Media Rights Agenda (MRA) has accused Police authorities in Adamawa State of condoning and encouraging crimes against journalists following the failure of the State Police Command to arrest and prosecute men of the Special Anti-Robbery Squad (SARS) who invaded the State secretariat of the Nigeria Union of Journalists (NUJ) in Jimeta on April 2, 2020, where they brutalized a dozen journalists, illegally arrested and detained them at the SARS detention facility.
In a statement in Lagos, MRA gave Police authorities 14 days to arrest and initiate criminal proceedings against the SARS agents involved in the incident, failing which, the organization said it would issue a formal report to the United Nations Secretary-General and request him to bring the matter to the attention of the UN General Assembly so that appropriate action can be taken against Nigeria for crimes against journalists in violation of several UN instruments.
According to MRA’s programme director, MrAyodeLonge, at about 6.28 pm on April 2, the Officer in Charge of SARS in Adamawa State reportedly went to the state secretariat of the NUJ where he met reporters in the process of filing news reports to their different media organizations, using the internet services at the press centre due to the closure of business centres around the city.
Shortly after arriving at the press centre, the SARS officer started making phone calls and a few minutes later, six Toyota Hilux vans filled with heavily armed police operatives invaded the press centre and started beating and forcing journalists into the vehicles. In all, 12 journalists, including the state chairman of the NUJ, Mr. IshakuDedan, and 11 other journalists were taken to SARS’ detention facility where they were detained.
The journalists were, however, released after two hours in custody on the orders of the State Commissioner of Police, Mr AuduAdamuMadaki, who also directed the police officers involved in the arrest to apologize to the NUJ within three days.
Expressing dissatisfaction with the failure of the Police authorities to sanction its officers for their egregious action, Mr Longe said: “By failing to take any punitive or disciplinary action against the police officers involved in the outrage, the Police authorities have ensured impunity for crimes against journalists in breach of Nigeria’s international commitments and obligations, a situation which is bound to encourage similar action in future as it sends a message to policemen everywhere that there will never be consequences for them for such unacceptable behaviour.”
He noted that there was no justification whatsoever for the Police officers to have gone to the NUJ secretariat because when President MuhammaduBuhari announced the lockdown in response to the Coronavirus on March 30, 2020, he was clear that it would only apply to Abuja as well as Lagos and Ogun States and specifically exempted journalists and media workers from the lockdown.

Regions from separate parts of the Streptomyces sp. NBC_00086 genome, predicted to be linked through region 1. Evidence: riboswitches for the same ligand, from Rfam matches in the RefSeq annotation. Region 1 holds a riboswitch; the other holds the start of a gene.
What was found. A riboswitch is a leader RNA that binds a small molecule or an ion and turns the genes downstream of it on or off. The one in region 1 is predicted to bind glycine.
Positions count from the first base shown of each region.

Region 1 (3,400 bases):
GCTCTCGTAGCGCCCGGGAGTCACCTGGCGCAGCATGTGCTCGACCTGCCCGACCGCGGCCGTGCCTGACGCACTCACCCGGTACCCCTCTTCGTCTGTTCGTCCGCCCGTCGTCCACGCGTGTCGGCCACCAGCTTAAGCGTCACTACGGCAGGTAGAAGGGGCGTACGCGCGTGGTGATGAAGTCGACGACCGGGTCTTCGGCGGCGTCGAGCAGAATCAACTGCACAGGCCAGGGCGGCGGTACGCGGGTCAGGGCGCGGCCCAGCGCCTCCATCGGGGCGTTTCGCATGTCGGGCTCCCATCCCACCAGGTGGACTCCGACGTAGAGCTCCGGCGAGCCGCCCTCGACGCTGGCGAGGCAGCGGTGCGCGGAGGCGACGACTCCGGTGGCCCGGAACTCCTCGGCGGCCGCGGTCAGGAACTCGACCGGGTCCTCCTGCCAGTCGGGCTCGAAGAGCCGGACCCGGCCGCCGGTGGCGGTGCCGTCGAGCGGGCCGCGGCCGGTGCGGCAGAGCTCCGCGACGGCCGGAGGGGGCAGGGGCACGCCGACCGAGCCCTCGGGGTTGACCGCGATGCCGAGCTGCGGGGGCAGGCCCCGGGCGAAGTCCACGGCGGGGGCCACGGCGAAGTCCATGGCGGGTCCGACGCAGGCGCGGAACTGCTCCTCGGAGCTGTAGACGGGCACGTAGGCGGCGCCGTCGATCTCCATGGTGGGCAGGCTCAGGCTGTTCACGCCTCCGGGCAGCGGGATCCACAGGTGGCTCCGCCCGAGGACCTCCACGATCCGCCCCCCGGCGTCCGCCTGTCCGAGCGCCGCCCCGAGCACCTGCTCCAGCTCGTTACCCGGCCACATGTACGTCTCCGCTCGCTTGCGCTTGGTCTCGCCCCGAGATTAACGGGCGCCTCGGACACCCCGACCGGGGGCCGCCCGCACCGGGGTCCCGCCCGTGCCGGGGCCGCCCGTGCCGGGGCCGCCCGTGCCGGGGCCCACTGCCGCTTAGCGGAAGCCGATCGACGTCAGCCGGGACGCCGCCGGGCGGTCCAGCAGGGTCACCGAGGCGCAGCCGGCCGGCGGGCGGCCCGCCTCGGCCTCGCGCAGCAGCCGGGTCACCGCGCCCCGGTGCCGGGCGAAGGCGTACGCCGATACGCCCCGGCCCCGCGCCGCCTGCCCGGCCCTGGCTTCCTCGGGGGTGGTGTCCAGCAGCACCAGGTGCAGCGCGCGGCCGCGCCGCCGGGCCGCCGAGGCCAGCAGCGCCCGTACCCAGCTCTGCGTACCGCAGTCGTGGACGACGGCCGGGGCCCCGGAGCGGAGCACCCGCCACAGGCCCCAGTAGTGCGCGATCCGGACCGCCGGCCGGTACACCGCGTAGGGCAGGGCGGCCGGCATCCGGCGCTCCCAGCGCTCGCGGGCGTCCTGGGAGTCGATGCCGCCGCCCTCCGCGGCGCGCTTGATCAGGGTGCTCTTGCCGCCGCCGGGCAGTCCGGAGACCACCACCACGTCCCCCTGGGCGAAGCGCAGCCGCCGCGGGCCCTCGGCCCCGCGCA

In addition, Mr Longe said, the Minister of Information and Culture, Alhaji Lai Mohammed, went further to clarify that journalists and media workers only needed to show their identity cards and should be allowed to go about their professional duties freely to access places of work and assignment venues during the COVID-19 lockdown.
He remarked that “It is ironic while SARS operatives were brutalizing and arresting journalists who were apparently engaged in their professional pursuits at the NUJ secretariat, a place of business for media professionals, on a false allegation that they were socializing, a birthday party for one of the police officers was actually going on at about the same time at the police officers mess located on GaladimaAminu Way in the same town with over 100 people in attendance.”
Mr Longe contended that given the facts and circumstances, it was apparent that the police officer who led the invasion of the NUJ secretariat, was nursing a grudge against journalists and merely used the lockdown as an excuse to launch an unwarranted assault on the NUJ Secretariat and the journalists he met there.
Observing that such attacks on journalists had become too rampant, he re-echoed last month’s joint statement by Mr David Kaye, UN Special Rapporteur on freedom of expression; Mr Harlem Désir, Representative on Freedom of the Media for the organization on Security and Cooperation in Europe (OSCE); and Mr Edison Lanza, Special Rapporteur for Freedom of Expression for the Inter-American Commission on Human Rights; to the effect that “the right of access to information means that governments must be making exceptional efforts to protect the work of journalists, as journalism serves a crucial function at a moment of a public health emergency, particularly when it aims to inform the public of critical information and monitors government actions.”
Mr Longe called on the Inspector General of Police, Mr Mohammed Adamu, to restore discipline within the Force, saying the constant resort by policemen to brutalizing journalists and other innocent citizens with impunity was no longer acceptable.